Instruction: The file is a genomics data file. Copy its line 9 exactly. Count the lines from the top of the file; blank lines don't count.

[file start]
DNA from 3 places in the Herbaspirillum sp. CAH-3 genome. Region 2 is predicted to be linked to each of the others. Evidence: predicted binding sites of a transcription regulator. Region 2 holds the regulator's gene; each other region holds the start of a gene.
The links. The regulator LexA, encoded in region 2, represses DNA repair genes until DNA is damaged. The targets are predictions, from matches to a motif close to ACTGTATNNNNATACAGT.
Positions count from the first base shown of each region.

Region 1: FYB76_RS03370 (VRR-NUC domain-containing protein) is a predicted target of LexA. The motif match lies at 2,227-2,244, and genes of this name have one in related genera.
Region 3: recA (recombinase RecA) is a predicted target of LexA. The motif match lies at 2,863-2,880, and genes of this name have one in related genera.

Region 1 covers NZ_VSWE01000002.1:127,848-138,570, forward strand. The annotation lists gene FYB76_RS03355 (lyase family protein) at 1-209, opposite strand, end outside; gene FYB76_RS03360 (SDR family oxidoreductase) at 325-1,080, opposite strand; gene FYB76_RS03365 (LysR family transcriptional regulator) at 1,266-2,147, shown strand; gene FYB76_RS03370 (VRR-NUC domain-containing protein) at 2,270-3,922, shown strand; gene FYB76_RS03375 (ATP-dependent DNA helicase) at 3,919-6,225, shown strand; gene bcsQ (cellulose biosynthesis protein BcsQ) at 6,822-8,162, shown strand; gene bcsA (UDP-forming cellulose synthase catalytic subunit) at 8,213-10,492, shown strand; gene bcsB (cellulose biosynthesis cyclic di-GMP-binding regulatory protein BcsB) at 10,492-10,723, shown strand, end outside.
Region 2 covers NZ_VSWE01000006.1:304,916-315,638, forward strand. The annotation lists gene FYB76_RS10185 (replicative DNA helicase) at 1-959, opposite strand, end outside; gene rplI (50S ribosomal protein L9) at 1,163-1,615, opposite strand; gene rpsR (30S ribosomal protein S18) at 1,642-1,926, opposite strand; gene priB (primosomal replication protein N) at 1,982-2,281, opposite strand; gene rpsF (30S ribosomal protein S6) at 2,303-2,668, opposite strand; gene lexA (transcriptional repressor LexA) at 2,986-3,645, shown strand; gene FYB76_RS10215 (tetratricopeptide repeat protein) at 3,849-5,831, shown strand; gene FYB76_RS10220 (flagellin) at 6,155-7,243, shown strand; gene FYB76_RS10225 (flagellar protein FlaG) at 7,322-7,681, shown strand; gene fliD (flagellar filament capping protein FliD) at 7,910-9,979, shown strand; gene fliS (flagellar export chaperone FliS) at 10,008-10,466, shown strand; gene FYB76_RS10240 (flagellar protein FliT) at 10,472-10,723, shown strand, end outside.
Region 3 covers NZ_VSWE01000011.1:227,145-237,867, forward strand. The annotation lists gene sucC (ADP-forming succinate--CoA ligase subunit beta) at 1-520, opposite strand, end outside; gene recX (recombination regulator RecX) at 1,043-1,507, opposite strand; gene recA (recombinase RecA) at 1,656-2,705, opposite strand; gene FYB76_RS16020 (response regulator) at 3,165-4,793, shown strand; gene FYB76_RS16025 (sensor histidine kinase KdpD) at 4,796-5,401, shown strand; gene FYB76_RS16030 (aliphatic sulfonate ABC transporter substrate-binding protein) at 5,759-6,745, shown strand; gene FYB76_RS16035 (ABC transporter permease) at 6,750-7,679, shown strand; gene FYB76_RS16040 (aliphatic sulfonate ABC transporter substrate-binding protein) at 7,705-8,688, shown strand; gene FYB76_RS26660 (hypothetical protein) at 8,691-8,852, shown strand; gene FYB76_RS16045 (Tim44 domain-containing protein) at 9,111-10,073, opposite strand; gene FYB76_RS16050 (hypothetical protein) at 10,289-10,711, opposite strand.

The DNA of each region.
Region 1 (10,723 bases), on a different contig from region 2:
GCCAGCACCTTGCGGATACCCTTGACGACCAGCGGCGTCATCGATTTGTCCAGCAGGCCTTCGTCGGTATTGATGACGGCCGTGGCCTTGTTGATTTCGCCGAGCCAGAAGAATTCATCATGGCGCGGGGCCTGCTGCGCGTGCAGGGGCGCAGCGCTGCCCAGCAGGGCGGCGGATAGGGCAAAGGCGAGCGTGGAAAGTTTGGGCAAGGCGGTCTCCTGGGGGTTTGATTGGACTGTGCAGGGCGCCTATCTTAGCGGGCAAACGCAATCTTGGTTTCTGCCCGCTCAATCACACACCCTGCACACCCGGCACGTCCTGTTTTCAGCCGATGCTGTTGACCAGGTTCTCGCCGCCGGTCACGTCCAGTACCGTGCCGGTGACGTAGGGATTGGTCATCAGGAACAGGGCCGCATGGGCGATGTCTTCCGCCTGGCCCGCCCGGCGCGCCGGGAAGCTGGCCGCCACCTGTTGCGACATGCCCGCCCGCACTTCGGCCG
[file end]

The DNA of each region.